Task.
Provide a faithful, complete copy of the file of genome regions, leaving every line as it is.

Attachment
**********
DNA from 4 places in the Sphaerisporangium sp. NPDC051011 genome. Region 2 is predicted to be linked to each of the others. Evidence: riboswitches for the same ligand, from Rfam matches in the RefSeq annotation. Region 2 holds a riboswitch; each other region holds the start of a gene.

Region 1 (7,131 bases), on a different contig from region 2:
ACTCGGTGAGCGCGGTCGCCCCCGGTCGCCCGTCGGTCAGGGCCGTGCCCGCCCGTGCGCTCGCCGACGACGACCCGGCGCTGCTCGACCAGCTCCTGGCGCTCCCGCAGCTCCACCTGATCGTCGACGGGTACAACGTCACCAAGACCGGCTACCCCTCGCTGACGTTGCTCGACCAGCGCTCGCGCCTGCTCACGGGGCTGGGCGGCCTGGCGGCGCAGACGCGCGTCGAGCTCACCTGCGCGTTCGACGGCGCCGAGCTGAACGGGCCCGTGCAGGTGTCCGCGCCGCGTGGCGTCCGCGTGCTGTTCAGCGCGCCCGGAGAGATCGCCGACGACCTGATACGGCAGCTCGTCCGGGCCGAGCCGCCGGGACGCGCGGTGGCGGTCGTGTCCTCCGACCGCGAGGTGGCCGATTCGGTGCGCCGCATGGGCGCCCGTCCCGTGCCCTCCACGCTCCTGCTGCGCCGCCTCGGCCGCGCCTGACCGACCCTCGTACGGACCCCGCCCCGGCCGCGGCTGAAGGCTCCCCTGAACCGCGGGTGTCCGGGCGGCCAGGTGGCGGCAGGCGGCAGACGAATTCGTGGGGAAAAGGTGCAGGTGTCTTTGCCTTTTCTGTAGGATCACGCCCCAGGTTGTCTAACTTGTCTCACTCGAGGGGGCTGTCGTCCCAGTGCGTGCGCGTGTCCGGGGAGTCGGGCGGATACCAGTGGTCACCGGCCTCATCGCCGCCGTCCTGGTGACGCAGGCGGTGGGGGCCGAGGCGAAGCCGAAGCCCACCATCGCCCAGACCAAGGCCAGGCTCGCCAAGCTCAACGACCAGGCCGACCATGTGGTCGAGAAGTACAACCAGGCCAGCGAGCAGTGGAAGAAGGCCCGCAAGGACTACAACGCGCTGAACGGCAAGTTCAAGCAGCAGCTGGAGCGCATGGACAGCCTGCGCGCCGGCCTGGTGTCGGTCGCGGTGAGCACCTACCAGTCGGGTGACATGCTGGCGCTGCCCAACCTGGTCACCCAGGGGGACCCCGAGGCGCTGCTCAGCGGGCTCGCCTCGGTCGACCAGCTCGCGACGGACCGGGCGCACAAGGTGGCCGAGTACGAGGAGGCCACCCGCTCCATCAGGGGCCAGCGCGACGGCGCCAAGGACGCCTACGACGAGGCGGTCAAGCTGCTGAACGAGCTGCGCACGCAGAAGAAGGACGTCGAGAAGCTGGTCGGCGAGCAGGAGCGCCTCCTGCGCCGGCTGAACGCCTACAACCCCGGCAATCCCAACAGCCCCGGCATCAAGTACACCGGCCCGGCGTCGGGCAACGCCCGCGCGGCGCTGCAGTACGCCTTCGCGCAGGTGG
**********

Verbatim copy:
DNA from 4 places in the Sphaerisporangium sp. NPDC051011 genome. Region 2 is predicted to be linked to each of the others. Evidence: riboswitches for the same ligand, from Rfam matches in the RefSeq annotation. Region 2 holds a riboswitch; each other region holds the start of a gene.

Region 1 (7,131 bases), on a different contig from region 2:
ACTCGGTGAGCGCGGTCGCCCCCGGTCGCCCGTCGGTCAGGGCCGTGCCCGCCCGTGCGCTCGCCGACGACGACCCGGCGCTGCTCGACCAGCTCCTGGCGCTCCCGCAGCTCCACCTGATCGTCGACGGGTACAACGTCACCAAGACCGGCTACCCCTCGCTGACGTTGCTCGACCAGCGCTCGCGCCTGCTCACGGGGCTGGGCGGCCTGGCGGCGCAGACGCGCGTCGAGCTCACCTGCGCGTTCGACGGCGCCGAGCTGAACGGGCCCGTGCAGGTGTCCGCGCCGCGTGGCGTCCGCGTGCTGTTCAGCGCGCCCGGAGAGATCGCCGACGACCTGATACGGCAGCTCGTCCGGGCCGAGCCGCCGGGACGCGCGGTGGCGGTCGTGTCCTCCGACCGCGAGGTGGCCGATTCGGTGCGCCGCATGGGCGCCCGTCCCGTGCCCTCCACGCTCCTGCTGCGCCGCCTCGGCCGCGCCTGACCGACCCTCGTACGGACCCCGCCCCGGCCGCGGCTGAAGGCTCCCCTGAACCGCGGGTGTCCGGGCGGCCAGGTGGCGGCAGGCGGCAGACGAATTCGTGGGGAAAAGGTGCAGGTGTCTTTGCCTTTTCTGTAGGATCACGCCCCAGGTTGTCTAACTTGTCTCACTCGAGGGGGCTGTCGTCCCAGTGCGTGCGCGTGTCCGGGGAGTCGGGCGGATACCAGTGGTCACCGGCCTCATCGCCGCCGTCCTGGTGACGCAGGCGGTGGGGGCCGAGGCGAAGCCGAAGCCCACCATCGCCCAGACCAAGGCCAGGCTCGCCAAGCTCAACGACCAGGCCGACCATGTGGTCGAGAAGTACAACCAGGCCAGCGAGCAGTGGAAGAAGGCCCGCAAGGACTACAACGCGCTGAACGGCAAGTTCAAGCAGCAGCTGGAGCGCATGGACAGCCTGCGCGCCGGCCTGGTGTCGGTCGCGGTGAGCACCTACCAGTCGGGTGACATGCTGGCGCTGCCCAACCTGGTCACCCAGGGGGACCCCGAGGCGCTGCTCAGCGGGCTCGCCTCGGTCGACCAGCTCGCGACGGACCGGGCGCACAAGGTGGCCGAGTACGAGGAGGCCACCCGCTCCATCAGGGGCCAGCGCGACGGCGCCAAGGACGCCTACGACGAGGCGGTCAAGCTGCTGAACGAGCTGCGCACGCAGAAGAAGGACGTCGAGAAGCTGGTCGGCGAGCAGGAGCGCCTCCTGCGCCGGCTGAACGCCTACAACCCCGGCAATCCCAACAGCCCCGGCATCAAGTACACCGGCCCGGCGTCGGGCAACGCCCGCGCGGCGCTGCAGTACGCCTTCGCGCAGGTGG